Alzheimer’s disease

Alzheimer’s disease (AD) is a progressive neurodegenerative disease and the most common form of dementia in older adults. Clinically, AD patients first develop an inability to form recent memories, which then progresses to a stage of dementia that affects all cognitive functions. Later in the disease course, AD patients commonly rely on caregivers for basic activities of daily living, and many have shortened life spans. Clinical examination, lumbar puncture or PET imaging studies can diagnose AD, although each has its own drawbacks such as specificity or accessibility. Brain structures such as the hippocampus and cerebral cortex are involved, resulting in progressive inability to consolidate memories and perform higher functions such as decision making. Pathologically, hallmarks of AD include intracellular neurofibrillary tangles and extracellular amyloid-β (Aβ) protein plaques, accompanied by reactive microgliosis, dystrophic dendrites and axons, loss of synapses and neuronal degeneration [10]. It has been widely reported that lipid homeostasis around cholesterol, oxysterol and apolipoproteins are also crucially involved in AD pathogenesis [11, 12].


Atherosclerosis (AS) is a degenerative process that involves inflammatory lesions of the arterial walls. It can affect larger blood vessels such as the carotid artery or smaller vessels such as the coronary artery. Depending on the type of blood vessels involved, it increases the risk of stroke and cardiovascular diseases such as myocardial infarction. While the incidence of stroke has declined globally, the incidence of AS-related heart disease increased particularly in Eastern Europe and Asia [13]. Apart from ischemic brain and heart disease, AS can also affect the peripheral vascular system resulting in claudication, or gastrointestinal vascular system. Some may have severe consequences such as ruptured abdominal aortic aneurysms. Diet, smoking, exercise and genetic risk factors have been identified for AS and other cardiovascular diseases. In AS, lipoproteins and lipids cross endothelium of large arteries and deposit in the arterial intima. Eventually these deposits form atherosclerotic plaques inside the arteries and cause further damage to the cardiovascular system by inducing chronic inflammation [14].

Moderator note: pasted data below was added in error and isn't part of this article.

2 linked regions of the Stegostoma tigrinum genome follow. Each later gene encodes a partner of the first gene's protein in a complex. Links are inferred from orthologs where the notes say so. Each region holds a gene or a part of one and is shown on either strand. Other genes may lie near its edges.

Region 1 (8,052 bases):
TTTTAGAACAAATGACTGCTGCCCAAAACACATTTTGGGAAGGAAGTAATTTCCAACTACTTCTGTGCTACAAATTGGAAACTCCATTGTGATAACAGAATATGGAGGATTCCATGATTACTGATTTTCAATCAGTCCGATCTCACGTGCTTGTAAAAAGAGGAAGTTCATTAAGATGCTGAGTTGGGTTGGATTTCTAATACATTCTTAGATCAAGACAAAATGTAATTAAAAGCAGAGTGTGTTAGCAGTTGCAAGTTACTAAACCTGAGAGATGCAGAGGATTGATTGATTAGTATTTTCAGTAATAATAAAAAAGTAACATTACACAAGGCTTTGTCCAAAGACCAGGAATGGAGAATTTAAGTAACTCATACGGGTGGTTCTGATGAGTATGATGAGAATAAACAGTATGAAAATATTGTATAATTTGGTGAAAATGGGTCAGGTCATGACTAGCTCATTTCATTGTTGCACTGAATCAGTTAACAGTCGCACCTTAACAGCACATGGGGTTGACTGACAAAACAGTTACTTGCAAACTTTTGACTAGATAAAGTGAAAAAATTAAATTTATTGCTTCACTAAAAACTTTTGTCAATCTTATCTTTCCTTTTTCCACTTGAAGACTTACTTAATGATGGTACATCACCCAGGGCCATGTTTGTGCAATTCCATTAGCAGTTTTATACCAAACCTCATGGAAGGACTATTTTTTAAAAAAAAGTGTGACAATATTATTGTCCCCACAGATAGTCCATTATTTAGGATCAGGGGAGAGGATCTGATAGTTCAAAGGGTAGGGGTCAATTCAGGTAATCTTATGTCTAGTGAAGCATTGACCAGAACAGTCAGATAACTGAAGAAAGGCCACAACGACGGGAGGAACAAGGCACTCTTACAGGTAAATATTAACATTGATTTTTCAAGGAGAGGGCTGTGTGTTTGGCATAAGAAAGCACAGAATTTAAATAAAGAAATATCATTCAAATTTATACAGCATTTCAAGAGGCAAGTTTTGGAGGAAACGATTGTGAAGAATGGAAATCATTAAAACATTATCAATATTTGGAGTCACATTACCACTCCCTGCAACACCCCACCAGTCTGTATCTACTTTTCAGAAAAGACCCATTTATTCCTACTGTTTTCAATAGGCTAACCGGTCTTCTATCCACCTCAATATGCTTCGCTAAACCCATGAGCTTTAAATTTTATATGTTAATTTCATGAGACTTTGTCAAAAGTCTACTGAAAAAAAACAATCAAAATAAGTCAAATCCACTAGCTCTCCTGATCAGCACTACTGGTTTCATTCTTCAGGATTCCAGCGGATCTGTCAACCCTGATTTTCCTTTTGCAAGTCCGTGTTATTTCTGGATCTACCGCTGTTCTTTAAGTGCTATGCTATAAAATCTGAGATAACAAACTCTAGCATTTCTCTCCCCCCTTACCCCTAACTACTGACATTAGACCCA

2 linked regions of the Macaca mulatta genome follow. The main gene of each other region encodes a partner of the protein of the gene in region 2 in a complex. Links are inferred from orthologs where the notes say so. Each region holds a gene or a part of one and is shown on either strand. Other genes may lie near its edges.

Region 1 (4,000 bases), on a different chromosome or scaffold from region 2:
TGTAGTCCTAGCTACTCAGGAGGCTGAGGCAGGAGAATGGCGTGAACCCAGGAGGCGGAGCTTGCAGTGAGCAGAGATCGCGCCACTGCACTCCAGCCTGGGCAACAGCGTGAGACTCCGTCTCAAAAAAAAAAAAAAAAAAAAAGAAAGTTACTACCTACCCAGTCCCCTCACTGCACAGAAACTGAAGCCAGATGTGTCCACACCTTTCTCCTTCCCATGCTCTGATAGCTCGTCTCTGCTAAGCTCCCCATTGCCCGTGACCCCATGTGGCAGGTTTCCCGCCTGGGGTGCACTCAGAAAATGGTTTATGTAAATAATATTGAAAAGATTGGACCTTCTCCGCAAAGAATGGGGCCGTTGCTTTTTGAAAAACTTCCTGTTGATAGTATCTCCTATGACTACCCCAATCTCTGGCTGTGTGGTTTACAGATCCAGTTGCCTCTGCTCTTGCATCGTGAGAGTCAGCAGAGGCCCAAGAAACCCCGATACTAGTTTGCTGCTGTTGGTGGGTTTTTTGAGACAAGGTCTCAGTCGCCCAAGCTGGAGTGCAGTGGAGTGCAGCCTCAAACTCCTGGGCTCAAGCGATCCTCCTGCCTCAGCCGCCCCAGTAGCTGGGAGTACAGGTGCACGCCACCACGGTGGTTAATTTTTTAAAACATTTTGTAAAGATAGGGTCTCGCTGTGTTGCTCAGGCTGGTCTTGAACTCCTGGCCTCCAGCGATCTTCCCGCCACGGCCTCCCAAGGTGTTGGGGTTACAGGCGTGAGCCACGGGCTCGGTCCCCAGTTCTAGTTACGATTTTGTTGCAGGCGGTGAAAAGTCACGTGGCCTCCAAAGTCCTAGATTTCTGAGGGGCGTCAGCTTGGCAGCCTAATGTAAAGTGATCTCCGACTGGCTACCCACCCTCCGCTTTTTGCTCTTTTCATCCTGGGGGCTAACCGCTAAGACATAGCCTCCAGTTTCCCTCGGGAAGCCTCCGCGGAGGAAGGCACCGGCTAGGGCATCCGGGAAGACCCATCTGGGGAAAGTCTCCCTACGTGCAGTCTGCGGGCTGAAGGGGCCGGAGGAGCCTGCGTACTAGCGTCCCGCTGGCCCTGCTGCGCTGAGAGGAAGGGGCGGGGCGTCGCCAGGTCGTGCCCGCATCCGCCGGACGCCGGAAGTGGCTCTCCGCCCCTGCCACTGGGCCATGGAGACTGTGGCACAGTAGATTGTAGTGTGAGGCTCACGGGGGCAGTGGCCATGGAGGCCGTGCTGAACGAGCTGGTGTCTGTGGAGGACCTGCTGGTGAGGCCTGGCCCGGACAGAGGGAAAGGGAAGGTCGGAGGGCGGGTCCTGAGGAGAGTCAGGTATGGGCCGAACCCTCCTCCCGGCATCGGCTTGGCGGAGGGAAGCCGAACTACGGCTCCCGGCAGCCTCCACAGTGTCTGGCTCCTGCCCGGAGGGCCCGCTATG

Glomerulonephritis (GN) is a term used to describe the group of diseases affecting glomeruli in the kidneys. There are many subtypes of GN. This paper will focus primarily on Type II membranoproliferative glomerulonephritis (MPGN II), with a brief mention of relevant studies in other GN subtypes. Although MPGN is an uncommon cause of chronic nephritic disease, literature supports that MPGN is a global phenomenon. It has been reported to be a common form of primary glomerular disease in Peru and Africa [15, 16]. In the US and Japan, many cases of MPGN are associated with chronic hepatitis C virus infection [17, 18]. Interestingly, epidemiology of MPGN is variable throughout different parts of the world, likely due to differences in genetics as well as environmental exposure. Clinically, MPGN results in severe proteinuria and end-stage renal disease. MPGN may be idiopathic or a secondary manifestation of a systemic disease. The idiopathic MPGNs are further divided into three subtypes. Type I is characterized by subendothelial deposits, type II is characterized by dense deposits in the glomerular basement membrane and type III is characterized by subepithelial and subendothelial deposits. Major pathological events in MPGN II include the presence of a hypercellular kidney mesangium and electron dense material accumulating in the glomerular basement membrane. Lipid dysregulation in the kidneys has been used as analogy to study and understand other diseases such as AS and systemic AA amyloidosis [19, 20]. The lipid nephrotoxicity hypothesis suggests that kidney diseases involve many of the similar processes in AMD. These include problems in lipid transport, which then leads to lipid relocation and accumulation in different diseased tissues [19].